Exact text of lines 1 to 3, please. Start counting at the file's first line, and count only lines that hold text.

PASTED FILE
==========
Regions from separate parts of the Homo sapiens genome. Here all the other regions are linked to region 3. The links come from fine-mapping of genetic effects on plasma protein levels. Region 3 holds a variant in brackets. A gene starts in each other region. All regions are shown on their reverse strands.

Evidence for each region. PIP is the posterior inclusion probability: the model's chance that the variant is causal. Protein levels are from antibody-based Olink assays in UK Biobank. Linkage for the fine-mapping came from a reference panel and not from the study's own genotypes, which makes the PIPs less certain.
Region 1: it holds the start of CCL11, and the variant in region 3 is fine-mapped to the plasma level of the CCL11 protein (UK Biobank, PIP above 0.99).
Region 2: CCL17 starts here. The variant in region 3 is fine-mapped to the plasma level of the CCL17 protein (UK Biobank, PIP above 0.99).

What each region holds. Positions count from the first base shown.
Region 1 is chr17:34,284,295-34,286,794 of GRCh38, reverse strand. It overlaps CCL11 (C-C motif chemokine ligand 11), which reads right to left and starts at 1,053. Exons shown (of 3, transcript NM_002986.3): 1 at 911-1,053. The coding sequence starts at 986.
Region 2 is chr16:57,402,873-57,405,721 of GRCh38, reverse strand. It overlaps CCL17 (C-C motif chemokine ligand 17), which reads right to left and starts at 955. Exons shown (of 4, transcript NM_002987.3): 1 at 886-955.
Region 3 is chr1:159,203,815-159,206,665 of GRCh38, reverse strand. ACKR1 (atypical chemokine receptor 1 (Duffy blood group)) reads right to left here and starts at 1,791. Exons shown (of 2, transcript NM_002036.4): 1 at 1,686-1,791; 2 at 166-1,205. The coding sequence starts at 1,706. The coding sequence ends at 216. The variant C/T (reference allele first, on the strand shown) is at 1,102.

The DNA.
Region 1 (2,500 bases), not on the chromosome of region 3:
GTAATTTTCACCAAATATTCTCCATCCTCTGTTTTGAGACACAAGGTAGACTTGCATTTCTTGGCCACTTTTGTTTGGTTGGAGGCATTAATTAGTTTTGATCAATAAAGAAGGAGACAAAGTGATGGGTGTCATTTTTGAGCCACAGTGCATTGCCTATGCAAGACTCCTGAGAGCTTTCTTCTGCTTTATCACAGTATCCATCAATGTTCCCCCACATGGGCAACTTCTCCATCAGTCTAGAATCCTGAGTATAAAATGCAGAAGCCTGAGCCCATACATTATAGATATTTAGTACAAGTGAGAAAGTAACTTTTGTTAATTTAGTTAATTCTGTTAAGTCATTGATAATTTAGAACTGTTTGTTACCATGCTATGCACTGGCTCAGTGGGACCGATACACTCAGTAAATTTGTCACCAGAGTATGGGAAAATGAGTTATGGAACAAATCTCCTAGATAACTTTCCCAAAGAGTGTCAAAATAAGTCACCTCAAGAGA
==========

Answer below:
Regions from separate parts of the Homo sapiens genome. Here all the other regions are linked to region 3. The links come from fine-mapping of genetic effects on plasma protein levels. Region 3 holds a variant in brackets. A gene starts in each other region. All regions are shown on their reverse strands.

Evidence for each region. PIP is the posterior inclusion probability: the model's chance that the variant is causal. Protein levels are from antibody-based Olink assays in UK Biobank. Linkage for the fine-mapping came from a reference panel and not from the study's own genotypes, which makes the PIPs less certain.
Region 1: it holds the start of CCL11, and the variant in region 3 is fine-mapped to the plasma level of the CCL11 protein (UK Biobank, PIP above 0.99).